San Juan Puerto Rico Temple
Joe: Puerto Rico has been in the news for all the unfortunate reasons of late, so please don’t think I’m being glib. Hear me out. I think a San Juan temple announcement would be especially monumental this conference seeing how the puertoriqueño saints could use some hopeful news. More than that, it would signal, much like Haiti I would think, a commitment to a growing church investment in the area and its members. There’s a lot going on right now with a humanitarian response to the island in the wake of hurricane damage (please lend your support).
A temple announcement would also send the signal that the church is undeterred to continue support, spiritually and temporally to the saints, and everyone, in Puerto Rico. After all, President Eyring recently urged the saints in Puerto Rico to rebuild not only their buildings, but also their faith in Christ. A temple announcement now seems like the perfect moment to show that the church intends to help them do both.
Geoff: That really would be pretty neat, right? Currently the Santo Domingo Dominican Republic Temple serves essentially all of the Caribbean, even down to Trinidad and Tobago, which is right off the coast of Venezuela. Even Suriname is in the district, which is on mainland South America. (Fun trivia: which language is spoken there?) So is Guyana.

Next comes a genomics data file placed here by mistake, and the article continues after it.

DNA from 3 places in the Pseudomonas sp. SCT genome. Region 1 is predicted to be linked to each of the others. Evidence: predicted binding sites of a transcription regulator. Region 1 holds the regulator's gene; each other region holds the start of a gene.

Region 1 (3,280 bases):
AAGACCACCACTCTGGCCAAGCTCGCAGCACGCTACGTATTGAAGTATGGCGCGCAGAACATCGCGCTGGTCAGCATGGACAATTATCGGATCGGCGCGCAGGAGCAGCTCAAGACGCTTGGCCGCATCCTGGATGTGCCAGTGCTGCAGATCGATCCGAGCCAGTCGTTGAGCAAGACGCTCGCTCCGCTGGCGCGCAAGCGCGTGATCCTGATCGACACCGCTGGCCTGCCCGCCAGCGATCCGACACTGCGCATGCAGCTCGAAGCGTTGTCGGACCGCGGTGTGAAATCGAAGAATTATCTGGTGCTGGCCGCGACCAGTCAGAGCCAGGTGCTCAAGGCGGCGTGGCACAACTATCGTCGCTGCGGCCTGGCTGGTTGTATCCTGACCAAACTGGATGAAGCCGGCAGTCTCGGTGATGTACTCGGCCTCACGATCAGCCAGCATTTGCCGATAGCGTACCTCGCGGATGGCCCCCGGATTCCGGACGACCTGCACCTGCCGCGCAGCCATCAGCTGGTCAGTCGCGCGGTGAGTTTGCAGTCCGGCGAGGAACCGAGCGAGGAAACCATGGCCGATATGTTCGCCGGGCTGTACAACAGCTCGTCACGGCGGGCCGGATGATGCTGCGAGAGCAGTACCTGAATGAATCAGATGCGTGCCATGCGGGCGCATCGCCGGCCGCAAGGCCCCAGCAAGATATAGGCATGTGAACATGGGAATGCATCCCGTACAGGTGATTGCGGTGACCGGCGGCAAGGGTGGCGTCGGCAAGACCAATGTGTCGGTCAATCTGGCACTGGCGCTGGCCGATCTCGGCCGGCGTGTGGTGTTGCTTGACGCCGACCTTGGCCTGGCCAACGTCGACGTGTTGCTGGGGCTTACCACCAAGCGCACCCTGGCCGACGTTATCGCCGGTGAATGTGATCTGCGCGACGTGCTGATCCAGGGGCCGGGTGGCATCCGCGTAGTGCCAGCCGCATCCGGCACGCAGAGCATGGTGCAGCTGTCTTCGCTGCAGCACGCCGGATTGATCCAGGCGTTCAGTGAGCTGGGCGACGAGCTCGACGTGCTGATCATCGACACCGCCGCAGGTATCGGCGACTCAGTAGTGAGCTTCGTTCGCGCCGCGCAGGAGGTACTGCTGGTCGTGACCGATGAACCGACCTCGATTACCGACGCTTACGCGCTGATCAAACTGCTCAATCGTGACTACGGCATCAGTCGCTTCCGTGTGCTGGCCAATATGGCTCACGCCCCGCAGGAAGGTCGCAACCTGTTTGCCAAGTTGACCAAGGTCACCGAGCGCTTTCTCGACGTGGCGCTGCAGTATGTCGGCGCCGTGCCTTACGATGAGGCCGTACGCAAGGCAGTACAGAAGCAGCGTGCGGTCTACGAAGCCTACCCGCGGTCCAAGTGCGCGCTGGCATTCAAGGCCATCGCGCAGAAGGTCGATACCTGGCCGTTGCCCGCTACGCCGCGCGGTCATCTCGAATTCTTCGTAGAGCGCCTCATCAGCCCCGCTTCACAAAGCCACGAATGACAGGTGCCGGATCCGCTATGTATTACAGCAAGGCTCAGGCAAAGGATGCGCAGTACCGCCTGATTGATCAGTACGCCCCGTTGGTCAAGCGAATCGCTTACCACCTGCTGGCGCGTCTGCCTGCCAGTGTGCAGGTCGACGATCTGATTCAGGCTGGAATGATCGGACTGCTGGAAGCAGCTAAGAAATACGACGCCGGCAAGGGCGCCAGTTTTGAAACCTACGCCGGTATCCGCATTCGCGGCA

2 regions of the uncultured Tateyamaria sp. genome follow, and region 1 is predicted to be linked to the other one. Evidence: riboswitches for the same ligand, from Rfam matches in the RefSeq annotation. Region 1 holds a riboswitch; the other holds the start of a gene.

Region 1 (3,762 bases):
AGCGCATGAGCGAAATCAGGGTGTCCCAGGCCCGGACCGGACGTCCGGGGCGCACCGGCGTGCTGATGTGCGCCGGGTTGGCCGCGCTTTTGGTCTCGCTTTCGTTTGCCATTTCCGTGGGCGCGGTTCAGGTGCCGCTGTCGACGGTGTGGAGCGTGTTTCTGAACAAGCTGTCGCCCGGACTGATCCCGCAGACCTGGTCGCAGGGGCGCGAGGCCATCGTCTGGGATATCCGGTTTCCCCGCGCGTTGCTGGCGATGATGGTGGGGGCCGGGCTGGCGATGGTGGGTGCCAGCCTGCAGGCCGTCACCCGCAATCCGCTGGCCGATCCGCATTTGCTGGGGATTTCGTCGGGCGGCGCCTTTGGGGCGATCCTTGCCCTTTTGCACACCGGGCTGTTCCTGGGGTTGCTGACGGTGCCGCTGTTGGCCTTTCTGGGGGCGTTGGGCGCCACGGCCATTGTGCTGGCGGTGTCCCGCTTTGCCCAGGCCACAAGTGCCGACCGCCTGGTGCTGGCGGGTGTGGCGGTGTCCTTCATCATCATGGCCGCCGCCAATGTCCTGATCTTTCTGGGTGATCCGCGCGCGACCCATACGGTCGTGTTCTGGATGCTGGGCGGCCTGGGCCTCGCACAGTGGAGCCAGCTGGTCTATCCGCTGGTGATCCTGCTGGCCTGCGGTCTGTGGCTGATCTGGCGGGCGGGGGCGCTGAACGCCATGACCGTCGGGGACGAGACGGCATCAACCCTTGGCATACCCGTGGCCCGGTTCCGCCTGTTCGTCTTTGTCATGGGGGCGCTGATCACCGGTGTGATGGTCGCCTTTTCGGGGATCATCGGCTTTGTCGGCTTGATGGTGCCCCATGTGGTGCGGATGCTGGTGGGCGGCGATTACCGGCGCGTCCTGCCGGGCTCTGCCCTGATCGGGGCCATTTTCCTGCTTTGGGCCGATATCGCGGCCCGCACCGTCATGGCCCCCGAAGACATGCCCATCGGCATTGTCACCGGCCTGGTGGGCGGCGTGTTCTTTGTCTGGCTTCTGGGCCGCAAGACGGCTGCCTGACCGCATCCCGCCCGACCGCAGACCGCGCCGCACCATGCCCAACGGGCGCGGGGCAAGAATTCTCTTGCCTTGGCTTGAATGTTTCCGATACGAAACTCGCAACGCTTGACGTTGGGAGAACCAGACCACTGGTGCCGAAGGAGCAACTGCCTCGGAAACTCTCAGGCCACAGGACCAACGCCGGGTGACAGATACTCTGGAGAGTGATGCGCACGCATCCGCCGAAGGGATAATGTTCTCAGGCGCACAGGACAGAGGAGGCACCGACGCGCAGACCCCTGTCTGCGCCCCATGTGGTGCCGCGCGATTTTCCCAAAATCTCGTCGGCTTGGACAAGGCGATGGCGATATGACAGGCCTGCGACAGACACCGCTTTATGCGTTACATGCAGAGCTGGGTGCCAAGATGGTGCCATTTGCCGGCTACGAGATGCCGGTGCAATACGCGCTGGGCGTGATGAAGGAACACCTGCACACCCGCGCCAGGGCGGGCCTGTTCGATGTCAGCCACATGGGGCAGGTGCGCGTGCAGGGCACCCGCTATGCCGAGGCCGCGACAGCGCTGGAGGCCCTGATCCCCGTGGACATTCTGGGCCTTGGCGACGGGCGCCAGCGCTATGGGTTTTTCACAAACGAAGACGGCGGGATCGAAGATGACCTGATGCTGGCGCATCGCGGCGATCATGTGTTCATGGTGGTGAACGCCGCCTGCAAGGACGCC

Construction will soon commence on a temple in Haiti, but I’ll put my non-gambling money that temple serving Haiti and only Haiti. Half the reason they have that thing is because the DR won’t allow Haitians into the country, and Haitians overall are too impoverished to go anywhere else, least of all Fort Lauderdale.
So a temple in Puerto Rico would be pretty cool. It’s only one Greater Antille closer than the DR for all the Lesser islands, and there are a so-so five stakes on the island. Travel is also relatively cheap to the rest of the US. Like you said, though, what a great message of rebirth that would be. The unrealistic part of this is—sudden revelation aside—I doubt a decision would be made to build a temple based off of a recent natural disaster.